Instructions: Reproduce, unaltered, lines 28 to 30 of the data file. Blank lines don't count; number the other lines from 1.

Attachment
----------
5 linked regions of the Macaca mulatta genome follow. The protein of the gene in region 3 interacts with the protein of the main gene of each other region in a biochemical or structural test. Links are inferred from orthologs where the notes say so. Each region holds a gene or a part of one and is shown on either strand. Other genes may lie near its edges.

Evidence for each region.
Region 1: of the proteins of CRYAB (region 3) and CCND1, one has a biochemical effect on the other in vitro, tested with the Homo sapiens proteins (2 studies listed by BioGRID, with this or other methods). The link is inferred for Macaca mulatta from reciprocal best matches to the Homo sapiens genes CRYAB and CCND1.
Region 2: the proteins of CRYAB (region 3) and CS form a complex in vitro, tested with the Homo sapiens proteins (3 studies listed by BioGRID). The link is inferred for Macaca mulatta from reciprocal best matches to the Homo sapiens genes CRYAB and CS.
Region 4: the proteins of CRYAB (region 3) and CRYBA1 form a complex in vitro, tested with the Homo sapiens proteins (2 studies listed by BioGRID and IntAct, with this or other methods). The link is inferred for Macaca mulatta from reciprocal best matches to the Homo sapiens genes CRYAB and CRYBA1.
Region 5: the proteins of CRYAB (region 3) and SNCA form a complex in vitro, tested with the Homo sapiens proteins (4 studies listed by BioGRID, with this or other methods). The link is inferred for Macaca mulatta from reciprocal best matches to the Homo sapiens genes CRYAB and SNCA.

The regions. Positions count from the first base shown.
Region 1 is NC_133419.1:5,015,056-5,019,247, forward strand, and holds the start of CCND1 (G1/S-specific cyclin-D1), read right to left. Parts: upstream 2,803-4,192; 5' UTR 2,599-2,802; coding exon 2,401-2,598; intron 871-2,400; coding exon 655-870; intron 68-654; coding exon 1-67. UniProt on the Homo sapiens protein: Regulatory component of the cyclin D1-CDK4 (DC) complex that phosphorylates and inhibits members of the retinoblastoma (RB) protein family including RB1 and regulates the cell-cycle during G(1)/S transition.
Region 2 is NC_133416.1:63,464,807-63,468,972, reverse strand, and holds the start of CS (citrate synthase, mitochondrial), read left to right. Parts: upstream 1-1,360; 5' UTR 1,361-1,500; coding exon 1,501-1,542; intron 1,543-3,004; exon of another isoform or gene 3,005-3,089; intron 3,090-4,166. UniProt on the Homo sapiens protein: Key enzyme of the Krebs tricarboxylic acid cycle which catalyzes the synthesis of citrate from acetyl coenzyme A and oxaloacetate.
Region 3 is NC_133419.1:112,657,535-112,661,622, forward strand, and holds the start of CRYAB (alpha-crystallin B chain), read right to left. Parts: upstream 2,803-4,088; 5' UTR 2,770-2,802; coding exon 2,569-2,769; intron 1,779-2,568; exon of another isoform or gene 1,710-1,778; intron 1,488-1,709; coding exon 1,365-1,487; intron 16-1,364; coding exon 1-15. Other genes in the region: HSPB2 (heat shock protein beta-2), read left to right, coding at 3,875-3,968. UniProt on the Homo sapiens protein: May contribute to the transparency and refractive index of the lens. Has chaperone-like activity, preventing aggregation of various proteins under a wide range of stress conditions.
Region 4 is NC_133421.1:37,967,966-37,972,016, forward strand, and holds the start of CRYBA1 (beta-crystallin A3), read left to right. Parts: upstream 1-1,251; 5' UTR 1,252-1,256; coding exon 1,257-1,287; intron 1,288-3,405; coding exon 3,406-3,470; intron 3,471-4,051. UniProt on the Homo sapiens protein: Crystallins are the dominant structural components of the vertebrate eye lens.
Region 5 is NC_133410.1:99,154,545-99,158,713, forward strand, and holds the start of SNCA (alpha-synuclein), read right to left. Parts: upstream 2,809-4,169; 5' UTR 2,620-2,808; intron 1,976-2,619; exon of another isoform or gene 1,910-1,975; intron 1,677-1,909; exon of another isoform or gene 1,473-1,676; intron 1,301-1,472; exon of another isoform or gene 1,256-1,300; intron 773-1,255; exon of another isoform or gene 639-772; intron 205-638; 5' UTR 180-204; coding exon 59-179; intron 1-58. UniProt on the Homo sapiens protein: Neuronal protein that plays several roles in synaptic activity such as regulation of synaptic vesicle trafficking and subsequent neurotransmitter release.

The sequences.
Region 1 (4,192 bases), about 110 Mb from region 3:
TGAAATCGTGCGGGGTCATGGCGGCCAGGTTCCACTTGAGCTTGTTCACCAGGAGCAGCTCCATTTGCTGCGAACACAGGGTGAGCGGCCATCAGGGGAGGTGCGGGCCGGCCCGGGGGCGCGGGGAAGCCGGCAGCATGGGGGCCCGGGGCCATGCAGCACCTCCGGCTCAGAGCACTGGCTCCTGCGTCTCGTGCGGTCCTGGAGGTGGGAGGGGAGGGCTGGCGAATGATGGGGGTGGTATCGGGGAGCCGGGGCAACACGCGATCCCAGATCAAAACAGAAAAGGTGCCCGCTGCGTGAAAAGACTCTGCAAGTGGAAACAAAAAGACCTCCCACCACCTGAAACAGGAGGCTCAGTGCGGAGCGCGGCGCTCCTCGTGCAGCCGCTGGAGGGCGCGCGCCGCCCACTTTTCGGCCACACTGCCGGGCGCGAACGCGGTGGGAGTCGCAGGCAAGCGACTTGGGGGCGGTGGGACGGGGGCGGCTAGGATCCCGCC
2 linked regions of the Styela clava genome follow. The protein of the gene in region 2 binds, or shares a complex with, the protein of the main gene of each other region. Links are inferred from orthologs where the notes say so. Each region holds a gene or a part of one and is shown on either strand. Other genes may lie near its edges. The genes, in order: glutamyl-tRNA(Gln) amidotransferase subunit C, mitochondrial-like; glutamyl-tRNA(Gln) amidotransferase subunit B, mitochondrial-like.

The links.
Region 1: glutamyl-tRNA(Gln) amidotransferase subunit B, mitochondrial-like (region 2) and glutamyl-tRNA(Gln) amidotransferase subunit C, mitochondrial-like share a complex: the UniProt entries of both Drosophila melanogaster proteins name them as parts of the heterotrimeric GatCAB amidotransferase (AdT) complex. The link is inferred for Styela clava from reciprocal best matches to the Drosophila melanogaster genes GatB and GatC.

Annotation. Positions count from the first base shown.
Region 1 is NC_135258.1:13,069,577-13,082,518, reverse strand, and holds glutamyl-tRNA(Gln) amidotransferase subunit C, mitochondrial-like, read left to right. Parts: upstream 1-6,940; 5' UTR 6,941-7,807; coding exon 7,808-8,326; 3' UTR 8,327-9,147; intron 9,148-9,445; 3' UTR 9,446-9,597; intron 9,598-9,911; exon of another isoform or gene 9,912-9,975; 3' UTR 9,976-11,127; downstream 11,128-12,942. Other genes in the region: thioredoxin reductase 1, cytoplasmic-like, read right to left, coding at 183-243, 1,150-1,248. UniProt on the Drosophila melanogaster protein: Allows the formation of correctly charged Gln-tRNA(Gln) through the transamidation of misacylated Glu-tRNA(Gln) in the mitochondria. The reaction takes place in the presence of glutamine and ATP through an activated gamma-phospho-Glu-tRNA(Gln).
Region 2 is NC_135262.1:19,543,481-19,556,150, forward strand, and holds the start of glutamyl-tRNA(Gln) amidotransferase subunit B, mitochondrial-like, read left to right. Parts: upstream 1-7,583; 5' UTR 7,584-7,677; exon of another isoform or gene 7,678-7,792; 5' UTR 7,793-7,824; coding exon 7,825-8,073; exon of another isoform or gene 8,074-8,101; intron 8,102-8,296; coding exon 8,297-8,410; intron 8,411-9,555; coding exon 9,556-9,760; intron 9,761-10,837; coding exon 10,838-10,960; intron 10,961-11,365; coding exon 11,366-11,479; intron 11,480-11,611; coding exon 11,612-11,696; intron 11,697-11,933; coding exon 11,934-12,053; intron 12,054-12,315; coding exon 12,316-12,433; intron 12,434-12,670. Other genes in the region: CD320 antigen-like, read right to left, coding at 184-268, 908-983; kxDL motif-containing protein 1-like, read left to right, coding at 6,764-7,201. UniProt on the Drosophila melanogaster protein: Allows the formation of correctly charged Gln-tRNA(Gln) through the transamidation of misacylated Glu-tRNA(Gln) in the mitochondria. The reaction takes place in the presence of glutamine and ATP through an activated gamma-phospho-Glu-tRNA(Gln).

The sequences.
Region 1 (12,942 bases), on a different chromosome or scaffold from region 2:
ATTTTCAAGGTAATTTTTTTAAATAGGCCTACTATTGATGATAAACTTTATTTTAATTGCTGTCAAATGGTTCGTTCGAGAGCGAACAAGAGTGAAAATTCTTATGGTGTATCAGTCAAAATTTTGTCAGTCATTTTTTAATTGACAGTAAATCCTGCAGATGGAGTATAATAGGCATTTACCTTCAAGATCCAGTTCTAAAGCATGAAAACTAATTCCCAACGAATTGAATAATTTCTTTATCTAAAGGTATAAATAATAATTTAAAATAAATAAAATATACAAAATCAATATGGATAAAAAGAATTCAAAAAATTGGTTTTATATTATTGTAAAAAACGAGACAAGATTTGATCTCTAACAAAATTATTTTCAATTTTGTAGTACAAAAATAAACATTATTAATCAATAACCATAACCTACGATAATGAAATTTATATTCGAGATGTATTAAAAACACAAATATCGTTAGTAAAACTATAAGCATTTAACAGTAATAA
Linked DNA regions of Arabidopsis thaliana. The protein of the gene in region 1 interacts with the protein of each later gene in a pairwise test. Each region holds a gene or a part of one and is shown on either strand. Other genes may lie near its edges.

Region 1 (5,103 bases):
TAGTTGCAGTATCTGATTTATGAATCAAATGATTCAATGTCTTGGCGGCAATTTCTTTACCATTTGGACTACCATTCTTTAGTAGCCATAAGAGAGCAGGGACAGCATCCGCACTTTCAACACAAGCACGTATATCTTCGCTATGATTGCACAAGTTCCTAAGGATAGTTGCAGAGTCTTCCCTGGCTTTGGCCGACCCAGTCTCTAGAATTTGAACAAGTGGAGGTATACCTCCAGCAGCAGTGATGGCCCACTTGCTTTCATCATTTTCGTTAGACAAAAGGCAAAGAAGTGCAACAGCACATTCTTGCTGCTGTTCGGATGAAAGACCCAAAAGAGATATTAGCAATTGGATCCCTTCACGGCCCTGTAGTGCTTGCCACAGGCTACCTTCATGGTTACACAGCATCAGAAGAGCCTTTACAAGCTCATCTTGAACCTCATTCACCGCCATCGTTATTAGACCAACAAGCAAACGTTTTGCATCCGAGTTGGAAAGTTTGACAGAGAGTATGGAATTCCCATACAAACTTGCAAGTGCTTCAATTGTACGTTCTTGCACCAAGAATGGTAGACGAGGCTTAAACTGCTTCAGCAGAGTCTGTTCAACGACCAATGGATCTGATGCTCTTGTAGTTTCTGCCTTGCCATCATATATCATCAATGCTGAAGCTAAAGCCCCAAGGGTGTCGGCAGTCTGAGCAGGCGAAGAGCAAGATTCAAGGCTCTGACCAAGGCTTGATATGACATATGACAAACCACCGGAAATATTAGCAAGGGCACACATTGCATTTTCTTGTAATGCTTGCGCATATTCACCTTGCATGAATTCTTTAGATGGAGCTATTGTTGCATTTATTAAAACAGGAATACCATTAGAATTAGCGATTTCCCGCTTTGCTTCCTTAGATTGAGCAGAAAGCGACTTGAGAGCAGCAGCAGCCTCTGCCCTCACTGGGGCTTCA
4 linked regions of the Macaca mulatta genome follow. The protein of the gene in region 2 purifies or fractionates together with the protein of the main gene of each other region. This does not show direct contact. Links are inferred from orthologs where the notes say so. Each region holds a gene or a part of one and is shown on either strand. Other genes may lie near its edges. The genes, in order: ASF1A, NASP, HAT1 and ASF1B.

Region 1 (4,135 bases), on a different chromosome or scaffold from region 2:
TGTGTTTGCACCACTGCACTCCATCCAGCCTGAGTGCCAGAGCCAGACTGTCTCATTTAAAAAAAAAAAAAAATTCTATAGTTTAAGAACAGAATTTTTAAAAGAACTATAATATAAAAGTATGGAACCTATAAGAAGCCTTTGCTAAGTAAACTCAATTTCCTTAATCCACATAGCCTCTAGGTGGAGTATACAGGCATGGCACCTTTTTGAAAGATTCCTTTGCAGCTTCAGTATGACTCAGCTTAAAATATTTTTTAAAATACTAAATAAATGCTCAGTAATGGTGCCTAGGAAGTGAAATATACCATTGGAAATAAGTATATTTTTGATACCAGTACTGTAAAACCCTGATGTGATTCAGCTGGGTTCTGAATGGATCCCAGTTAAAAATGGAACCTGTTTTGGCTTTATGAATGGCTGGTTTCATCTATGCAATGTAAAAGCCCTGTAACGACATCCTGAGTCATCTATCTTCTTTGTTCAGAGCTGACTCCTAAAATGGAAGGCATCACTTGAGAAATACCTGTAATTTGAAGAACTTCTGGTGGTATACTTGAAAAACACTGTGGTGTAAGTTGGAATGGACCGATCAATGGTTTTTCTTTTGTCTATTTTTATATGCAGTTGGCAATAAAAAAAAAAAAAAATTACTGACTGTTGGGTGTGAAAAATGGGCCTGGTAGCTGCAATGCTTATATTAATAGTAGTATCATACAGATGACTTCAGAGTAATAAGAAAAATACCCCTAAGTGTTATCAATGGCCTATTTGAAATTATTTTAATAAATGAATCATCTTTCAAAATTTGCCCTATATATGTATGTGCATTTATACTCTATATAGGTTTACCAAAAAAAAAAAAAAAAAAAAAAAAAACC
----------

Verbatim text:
4 linked regions of the Macaca mulatta genome follow. The protein of the gene in region 2 purifies or fractionates together with the protein of the main gene of each other region. This does not show direct contact. Links are inferred from orthologs where the notes say so. Each region holds a gene or a part of one and is shown on either strand. Other genes may lie near its edges. The genes, in order: ASF1A, NASP, HAT1 and ASF1B.

Region 1 (4,135 bases), on a different chromosome or scaffold from region 2:
TGTGTTTGCACCACTGCACTCCATCCAGCCTGAGTGCCAGAGCCAGACTGTCTCATTTAAAAAAAAAAAAAAATTCTATAGTTTAAGAACAGAATTTTTAAAAGAACTATAATATAAAAGTATGGAACCTATAAGAAGCCTTTGCTAAGTAAACTCAATTTCCTTAATCCACATAGCCTCTAGGTGGAGTATACAGGCATGGCACCTTTTTGAAAGATTCCTTTGCAGCTTCAGTATGACTCAGCTTAAAATATTTTTTAAAATACTAAATAAATGCTCAGTAATGGTGCCTAGGAAGTGAAATATACCATTGGAAATAAGTATATTTTTGATACCAGTACTGTAAAACCCTGATGTGATTCAGCTGGGTTCTGAATGGATCCCAGTTAAAAATGGAACCTGTTTTGGCTTTATGAATGGCTGGTTTCATCTATGCAATGTAAAAGCCCTGTAACGACATCCTGAGTCATCTATCTTCTTTGTTCAGAGCTGACTCCTAAAATGGAAGGCATCACTTGAGAAATACCTGTAATTTGAAGAACTTCTGGTGGTATACTTGAAAAACACTGTGGTGTAAGTTGGAATGGACCGATCAATGGTTTTTCTTTTGTCTATTTTTATATGCAGTTGGCAATAAAAAAAAAAAAAAATTACTGACTGTTGGGTGTGAAAAATGGGCCTGGTAGCTGCAATGCTTATATTAATAGTAGTATCATACAGATGACTTCAGAGTAATAAGAAAAATACCCCTAAGTGTTATCAATGGCCTATTTGAAATTATTTTAATAAATGAATCATCTTTCAAAATTTGCCCTATATATGTATGTGCATTTATACTCTATATAGGTTTACCAAAAAAAAAAAAAAAAAAAAAAAAAACC